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Searching FOr equivalent Steel Grades

Searching FOr equivalent Steel Grades

RE: Searching FOr equivalent Steel Grades

It's a nominal grade 300 steel. That standard is particularly for flats and hot rolled sections (I-sections, PFC's and angles). Just normal carbon steel with varying CVN values depending on what subgrade you are specifying.

The New Zealand and Australian steel codes are written around Australian, New Zealand, British and Japanese sourced steels. There is no direct equivalence for US material substitutions.

What equivalence are you looking for, using American sections in New Zealand/Australia? Or using Australian sections in America?

RE: Searching FOr equivalent Steel Grades

A Grade 50 might do the job as I don't think there's an upper limit on yield, nor any extraordinary properties.

RE: Searching FOr equivalent Steel Grades

I found a copy free on internet

RE: Searching FOr equivalent Steel Grades

300 MPa ~= 44ksi for yield strength.

The most common material specs for the types of sections described by Agent666 are A36 (Fy = 36 ksi =~ 250MPa) for Channels, Angles, and Plates and A992 (Fy = 50 ksi =~ 345 MPa) for Wide Flanges/I-sections.

You can get channels/angles/plates in higher grade (50 ksi) steel, but depending on where you are sourcing there may be a cost increase/availability issue. Talk to some local fabricators for more information.

RE: Searching FOr equivalent Steel Grades


A Grade 50 might do the job as I don't think there's an upper limit on yield,

For S0 seismic subgrade there is, and this would be required for any seismic systems. But OP needs to explain what equivalence they are after here. There is a process for qualifying foreign steels to use in NZ for example, it is expensive and time consuming and mainly directed towards protecting against lower quality Chinese sourced steel. Can offer further advice once OP chips in with further info if that was their intent.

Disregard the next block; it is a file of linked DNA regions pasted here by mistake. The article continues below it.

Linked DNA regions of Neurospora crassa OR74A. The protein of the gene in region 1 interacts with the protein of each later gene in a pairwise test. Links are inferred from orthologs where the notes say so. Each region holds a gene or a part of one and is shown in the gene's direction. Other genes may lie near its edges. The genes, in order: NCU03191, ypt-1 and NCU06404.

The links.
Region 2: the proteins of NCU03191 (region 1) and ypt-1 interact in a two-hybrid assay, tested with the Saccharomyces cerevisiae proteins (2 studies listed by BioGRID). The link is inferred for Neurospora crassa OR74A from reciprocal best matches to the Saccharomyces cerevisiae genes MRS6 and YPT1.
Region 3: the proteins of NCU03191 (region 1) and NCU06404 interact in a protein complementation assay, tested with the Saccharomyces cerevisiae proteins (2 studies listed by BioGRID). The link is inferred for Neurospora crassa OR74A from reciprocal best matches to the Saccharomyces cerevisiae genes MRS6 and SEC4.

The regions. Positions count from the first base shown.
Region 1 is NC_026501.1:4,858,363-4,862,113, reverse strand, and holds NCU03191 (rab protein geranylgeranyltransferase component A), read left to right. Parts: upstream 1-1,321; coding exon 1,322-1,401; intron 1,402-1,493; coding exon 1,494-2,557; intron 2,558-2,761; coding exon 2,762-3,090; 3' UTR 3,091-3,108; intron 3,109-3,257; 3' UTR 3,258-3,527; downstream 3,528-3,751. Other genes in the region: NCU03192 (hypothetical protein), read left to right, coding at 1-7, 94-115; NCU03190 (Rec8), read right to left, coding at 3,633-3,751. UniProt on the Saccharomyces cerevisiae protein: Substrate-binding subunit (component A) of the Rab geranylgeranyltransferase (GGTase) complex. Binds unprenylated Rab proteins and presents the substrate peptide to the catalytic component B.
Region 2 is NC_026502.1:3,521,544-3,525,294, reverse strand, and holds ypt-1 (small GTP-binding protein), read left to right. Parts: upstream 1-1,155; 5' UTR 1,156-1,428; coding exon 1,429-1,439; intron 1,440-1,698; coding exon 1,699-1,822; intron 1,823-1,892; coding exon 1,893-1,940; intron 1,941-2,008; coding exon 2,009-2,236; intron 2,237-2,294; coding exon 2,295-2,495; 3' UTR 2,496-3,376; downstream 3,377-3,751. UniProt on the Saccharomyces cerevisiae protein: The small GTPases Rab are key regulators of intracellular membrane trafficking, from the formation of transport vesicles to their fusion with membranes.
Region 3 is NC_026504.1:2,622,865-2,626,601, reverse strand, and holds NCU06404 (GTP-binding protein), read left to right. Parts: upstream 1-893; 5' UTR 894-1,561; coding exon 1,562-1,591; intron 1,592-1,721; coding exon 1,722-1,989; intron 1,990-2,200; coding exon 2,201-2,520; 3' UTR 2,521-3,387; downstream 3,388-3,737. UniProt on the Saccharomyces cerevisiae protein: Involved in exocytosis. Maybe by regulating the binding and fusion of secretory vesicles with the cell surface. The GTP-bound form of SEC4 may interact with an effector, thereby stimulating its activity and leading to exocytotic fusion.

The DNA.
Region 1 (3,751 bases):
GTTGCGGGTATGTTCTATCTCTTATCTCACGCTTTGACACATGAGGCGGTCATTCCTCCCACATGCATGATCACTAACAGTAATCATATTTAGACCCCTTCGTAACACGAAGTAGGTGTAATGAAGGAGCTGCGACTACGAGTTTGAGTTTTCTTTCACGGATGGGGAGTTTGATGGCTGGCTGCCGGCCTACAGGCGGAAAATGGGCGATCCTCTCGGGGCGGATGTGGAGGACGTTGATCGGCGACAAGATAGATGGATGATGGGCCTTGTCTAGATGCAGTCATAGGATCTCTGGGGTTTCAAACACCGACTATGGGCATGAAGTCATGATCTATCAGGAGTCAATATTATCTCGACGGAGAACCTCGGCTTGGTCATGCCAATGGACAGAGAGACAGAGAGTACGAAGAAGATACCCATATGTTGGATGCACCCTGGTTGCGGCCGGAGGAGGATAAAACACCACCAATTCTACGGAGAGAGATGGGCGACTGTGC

RE: Searching FOr equivalent Steel Grades

Off topic, I'm idly wondering whether Aus steel is typically S0 but just not guaranteed like in NZ.

RE: Searching FOr equivalent Steel Grades

Steveh49, unsure on that. There's certainly some small differences required/allowed in the metallurgy if you review the appropriate tables in 3678.1.

But the main difference as I understand it, is in proving the higher elongation requirements, higher CVN values and upper limits/variation in appendix F. Whether they need to alter the metallurgy for this or if its just a matter of doing the required testing and building up a historic record I'm not sure of? Honestly don't even know if there is a price premium for the S0 grade vs other none/L0/L15 sub grades.

Most of our hot rolled stock in NZ comes from Australia or selected qualified (ACRS?) Mills in Asia as I understand it. I think we only produce some plate, angles and hollow sections here in NZ but could be wrong on this.

RE: Searching FOr equivalent Steel Grades

A lot of American mills will make their A36 meet CSA G40.20 44W, which is 300MPa. You can ask the mills for 44W and see what comes up.

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